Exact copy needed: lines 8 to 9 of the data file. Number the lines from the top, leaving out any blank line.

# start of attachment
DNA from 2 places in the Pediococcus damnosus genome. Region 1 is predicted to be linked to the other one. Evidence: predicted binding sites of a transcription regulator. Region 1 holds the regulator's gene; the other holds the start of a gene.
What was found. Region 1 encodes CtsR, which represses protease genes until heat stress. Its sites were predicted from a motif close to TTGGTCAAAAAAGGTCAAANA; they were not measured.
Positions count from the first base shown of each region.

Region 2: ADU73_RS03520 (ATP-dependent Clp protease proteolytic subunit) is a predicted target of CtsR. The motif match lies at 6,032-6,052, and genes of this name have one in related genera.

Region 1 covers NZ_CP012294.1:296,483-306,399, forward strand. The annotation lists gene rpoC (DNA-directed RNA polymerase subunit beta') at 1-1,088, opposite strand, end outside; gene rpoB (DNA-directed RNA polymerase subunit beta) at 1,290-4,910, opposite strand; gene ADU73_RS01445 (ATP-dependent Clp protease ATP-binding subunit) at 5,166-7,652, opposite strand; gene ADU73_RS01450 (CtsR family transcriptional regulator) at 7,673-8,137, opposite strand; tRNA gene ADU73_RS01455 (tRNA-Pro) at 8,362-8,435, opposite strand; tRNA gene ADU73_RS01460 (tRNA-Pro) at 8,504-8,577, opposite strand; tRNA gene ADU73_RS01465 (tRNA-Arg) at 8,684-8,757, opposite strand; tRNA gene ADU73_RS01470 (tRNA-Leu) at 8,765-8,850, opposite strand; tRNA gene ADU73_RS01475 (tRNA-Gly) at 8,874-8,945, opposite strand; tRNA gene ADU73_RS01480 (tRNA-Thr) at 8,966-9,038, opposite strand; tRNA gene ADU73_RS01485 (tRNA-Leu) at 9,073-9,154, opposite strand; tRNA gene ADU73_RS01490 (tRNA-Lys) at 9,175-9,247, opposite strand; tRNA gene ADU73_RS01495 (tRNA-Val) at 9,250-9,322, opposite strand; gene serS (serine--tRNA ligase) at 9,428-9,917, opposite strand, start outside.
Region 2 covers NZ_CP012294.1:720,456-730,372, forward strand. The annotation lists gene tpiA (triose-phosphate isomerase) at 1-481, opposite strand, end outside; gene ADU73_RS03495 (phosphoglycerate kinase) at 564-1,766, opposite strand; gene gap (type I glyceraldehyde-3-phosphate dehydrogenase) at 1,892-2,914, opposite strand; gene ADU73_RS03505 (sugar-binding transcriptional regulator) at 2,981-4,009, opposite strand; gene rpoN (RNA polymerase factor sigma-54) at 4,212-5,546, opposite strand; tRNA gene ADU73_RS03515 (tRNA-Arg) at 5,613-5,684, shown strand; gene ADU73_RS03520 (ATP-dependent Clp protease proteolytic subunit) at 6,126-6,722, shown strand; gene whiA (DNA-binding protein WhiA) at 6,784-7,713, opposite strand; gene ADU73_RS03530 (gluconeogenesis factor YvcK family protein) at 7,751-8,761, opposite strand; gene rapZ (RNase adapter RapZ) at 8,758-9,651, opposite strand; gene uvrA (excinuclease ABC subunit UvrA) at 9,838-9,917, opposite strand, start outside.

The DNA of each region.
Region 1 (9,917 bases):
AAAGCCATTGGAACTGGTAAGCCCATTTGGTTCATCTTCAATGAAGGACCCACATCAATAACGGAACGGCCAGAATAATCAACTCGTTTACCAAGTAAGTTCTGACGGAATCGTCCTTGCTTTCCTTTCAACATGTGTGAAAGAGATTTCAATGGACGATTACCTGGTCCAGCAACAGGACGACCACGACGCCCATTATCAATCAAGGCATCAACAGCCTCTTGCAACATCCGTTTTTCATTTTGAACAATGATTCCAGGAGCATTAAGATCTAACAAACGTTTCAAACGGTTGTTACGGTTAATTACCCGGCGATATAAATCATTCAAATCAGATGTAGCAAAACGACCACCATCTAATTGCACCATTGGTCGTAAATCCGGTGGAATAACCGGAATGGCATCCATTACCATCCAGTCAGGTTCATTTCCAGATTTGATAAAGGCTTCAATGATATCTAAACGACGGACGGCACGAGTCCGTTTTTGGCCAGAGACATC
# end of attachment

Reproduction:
Region 1 (9,917 bases):
AAAGCCATTGGAACTGGTAAGCCCATTTGGTTCATCTTCAATGAAGGACCCACATCAATAACGGAACGGCCAGAATAATCAACTCGTTTACCAAGTAAGTTCTGACGGAATCGTCCTTGCTTTCCTTTCAACATGTGTGAAAGAGATTTCAATGGACGATTACCTGGTCCAGCAACAGGACGACCACGACGCCCATTATCAATCAAGGCATCAACAGCCTCTTGCAACATCCGTTTTTCATTTTGAACAATGATTCCAGGAGCATTAAGATCTAACAAACGTTTCAAACGGTTGTTACGGTTAATTACCCGGCGATATAAATCATTCAAATCAGATGTAGCAAAACGACCACCATCTAATTGCACCATTGGTCGTAAATCCGGTGGAATAACCGGAATGGCATCCATTACCATCCAGTCAGGTTCATTTCCAGATTTGATAAAGGCTTCAATGATATCTAAACGACGGACGGCACGAGTCCGTTTTTGGCCAGAGACATC